It seems I see a new blog post or article every day on Randomized Control Trials, Evidence-based Practices and what kinds of program evaluation yield acceptable “proof” of impact. A provocative two-part essay in Stanford Social Innovation Review (SSIR) last year argued that nonprofits should NOT evaluate their own work and should leave the creation of “evidence” to the experts. (The essays’ author Caroline Fiennes is the director of Giving Evidence, a consultancy promoting charitable giving based on evidence; she sits on the boards of The Cochrane Collaboration, Center for Effective Philanthropy and Charity Navigator.)
Performance Measurement vs. Impact Evaluation
Author Fiennes states that a fundamental difference exists between a charity’s ability to monitor the implementation of its program (program performance) and its capacity to evaluate the efficacy of the program’s model or “idea”. The former activity is straightforward and does not require special skills. So, in her view, performance measurement can and should be done in-house. In contrast, the latter is social science research requiring impartiality and advanced knowledge and skills.
To prove that a certain program caused the outcomes observed, Fiennes believes that a randomized control trial or RCT must be conducted by social scientists with subject and methodological expertise. Called the evaluation “gold standard,” RCTs are very costly, often ethically dubious and always time-consuming.
Could “Evidence” Be Broader than RCTs?
Others question whether the RCT should retain its title of “gold standard”. Could other kinds of evaluation provide more timely and “good enough” proof that a social program is effective? This discourse is not limited to academic circles. The Pay for Success and Social Impact Bond movements are fast gaining traction; government, foundation and financial market investors, as well as social program leaders need answers to these questions right now.
Another thought-provoking SSIR article (Fall 2012) talks about the debate between “the Experimentalists” (which Fiennes could be considered) and “the Inclusionists”. Author Lisbeth Schorr, a self-professed “Inclusionist”, argues for a much broader definition of evidence, citing RCTs’ cost and practical considerations as well as the urgency to implement effective social programs. She puts forth four principles she believes the two sides agree are critical for success.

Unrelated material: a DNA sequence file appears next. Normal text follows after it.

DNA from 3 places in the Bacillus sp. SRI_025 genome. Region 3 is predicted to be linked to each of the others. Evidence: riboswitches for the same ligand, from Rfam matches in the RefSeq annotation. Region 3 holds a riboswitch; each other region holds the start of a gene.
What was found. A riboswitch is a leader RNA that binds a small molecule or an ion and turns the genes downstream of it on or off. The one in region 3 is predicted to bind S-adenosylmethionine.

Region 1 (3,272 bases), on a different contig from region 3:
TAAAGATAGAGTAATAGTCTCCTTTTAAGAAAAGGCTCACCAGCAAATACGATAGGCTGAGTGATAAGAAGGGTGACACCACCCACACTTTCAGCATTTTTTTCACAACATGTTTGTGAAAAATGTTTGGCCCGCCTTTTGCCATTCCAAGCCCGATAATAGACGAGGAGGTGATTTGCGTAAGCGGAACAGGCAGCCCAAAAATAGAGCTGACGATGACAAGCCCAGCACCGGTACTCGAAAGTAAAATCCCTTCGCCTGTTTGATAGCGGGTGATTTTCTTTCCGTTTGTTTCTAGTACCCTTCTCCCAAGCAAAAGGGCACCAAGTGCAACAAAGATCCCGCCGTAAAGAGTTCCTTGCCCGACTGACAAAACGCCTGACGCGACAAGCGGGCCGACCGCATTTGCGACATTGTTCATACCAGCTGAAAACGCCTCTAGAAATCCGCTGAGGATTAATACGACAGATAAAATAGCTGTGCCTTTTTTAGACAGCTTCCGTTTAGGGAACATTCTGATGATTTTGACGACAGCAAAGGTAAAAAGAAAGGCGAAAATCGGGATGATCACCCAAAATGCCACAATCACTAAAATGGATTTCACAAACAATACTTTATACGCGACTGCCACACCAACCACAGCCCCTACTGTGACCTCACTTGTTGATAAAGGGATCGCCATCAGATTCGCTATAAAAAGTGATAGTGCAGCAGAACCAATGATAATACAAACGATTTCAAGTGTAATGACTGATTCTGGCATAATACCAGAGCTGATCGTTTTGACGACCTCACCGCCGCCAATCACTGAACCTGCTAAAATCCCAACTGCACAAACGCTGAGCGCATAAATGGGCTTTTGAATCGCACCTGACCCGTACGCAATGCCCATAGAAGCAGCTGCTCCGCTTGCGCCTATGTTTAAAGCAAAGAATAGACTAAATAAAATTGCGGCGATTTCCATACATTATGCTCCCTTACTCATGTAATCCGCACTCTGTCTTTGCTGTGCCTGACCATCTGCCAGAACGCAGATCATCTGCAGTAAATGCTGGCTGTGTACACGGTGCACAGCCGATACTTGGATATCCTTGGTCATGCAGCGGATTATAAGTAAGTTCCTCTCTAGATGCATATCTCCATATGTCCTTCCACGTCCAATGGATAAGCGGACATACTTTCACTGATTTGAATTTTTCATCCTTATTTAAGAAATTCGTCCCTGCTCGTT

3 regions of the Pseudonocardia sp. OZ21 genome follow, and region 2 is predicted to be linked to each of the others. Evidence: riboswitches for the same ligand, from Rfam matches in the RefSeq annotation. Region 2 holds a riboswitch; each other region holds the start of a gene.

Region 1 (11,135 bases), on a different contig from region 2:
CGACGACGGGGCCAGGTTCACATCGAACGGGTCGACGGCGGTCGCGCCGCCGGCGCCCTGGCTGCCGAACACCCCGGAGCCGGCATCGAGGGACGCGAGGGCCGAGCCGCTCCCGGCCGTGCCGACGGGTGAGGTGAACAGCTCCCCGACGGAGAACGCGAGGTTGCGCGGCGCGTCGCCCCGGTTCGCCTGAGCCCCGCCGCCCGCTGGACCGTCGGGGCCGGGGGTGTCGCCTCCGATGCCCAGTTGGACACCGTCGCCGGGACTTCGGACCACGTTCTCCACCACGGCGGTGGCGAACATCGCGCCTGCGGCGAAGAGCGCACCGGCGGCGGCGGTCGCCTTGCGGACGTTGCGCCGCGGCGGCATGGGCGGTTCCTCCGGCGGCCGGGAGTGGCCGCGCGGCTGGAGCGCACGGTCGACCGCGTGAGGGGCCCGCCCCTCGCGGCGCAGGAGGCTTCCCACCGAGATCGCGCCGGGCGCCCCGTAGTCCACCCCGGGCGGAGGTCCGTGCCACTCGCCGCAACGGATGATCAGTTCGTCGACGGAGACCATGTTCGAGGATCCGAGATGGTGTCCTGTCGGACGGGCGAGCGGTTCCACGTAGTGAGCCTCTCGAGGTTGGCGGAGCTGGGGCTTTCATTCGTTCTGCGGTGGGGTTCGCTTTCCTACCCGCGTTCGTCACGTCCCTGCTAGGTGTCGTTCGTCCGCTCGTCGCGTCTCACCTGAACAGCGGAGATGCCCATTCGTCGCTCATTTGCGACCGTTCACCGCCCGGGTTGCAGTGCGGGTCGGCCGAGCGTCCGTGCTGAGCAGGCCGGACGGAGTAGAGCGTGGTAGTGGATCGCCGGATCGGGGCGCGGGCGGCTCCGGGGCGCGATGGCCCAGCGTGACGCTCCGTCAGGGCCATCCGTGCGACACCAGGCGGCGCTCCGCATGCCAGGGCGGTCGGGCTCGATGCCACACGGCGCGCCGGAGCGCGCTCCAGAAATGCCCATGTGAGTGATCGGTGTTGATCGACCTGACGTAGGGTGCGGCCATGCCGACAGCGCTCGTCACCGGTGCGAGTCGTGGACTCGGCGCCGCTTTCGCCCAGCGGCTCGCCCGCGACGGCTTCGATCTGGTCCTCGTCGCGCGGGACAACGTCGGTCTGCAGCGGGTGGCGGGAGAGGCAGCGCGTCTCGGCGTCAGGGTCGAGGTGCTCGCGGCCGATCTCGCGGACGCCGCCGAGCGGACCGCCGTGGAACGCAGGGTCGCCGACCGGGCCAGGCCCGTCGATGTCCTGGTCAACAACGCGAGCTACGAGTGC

1) Begin with a results framework, such as a theory of change.
2) Match evaluation methods to their purposes.
3) Draw on credible evidence from multiple sources.
4) Identify the core components of successful interventions.
I’ve been encouraging my clients to do these things for years. Below I’ll touch on Schorr’s items #3 and #4.
Check Out What We Already Know About What Works
For those planning and operating social sector programs, it’s imperative you become familiar with the interventions that both rigorous evaluation and the best practices literature have shown are effective in your area of work. Then take the next step and incorporate these practices into your program.
A growing number of online searchable databases of “evidence-based models” or EBPs can assist you in finding pertinent published studies. (See Evaluation Resources here) Interventions addressing everything from school readiness and healthcare disparities to prisoner re-entry have been evaluated systematically and repeatedly. The findings of these studies provide easily accessible evidence to groups using the same program model.
The sector’s thought leaders and investors in social programs are buzzing about “EBPs”. If you can demonstrate you are using one, you are eligible for funding not available to “unproven” programs or ideas.
I’m currently helping a nonprofit develop a clear case for its gang prevention program to be included on the website of Sonoma County Upstream Investments. The site is a repository of evidence-based programs used by funders and donors to identify and support effective, impactful interventions.
The Upstream Portfolio consists of three levels of EBPs: Tier 1: Evidence-based Practices; Tier 2: Promising Practices; and Tier 3: Emerging Practices. We are preparing a Tier 3 application for the existing program that uses three different EBPs in novel ways. We will submit a literature review, logic model/theory of change and a detailed evaluation plan (Oy Vay!).
What do YOU think nonprofits should do in response to stakeholder demands for “evidence” that their program is effective? Send me an email and let me know your thoughts.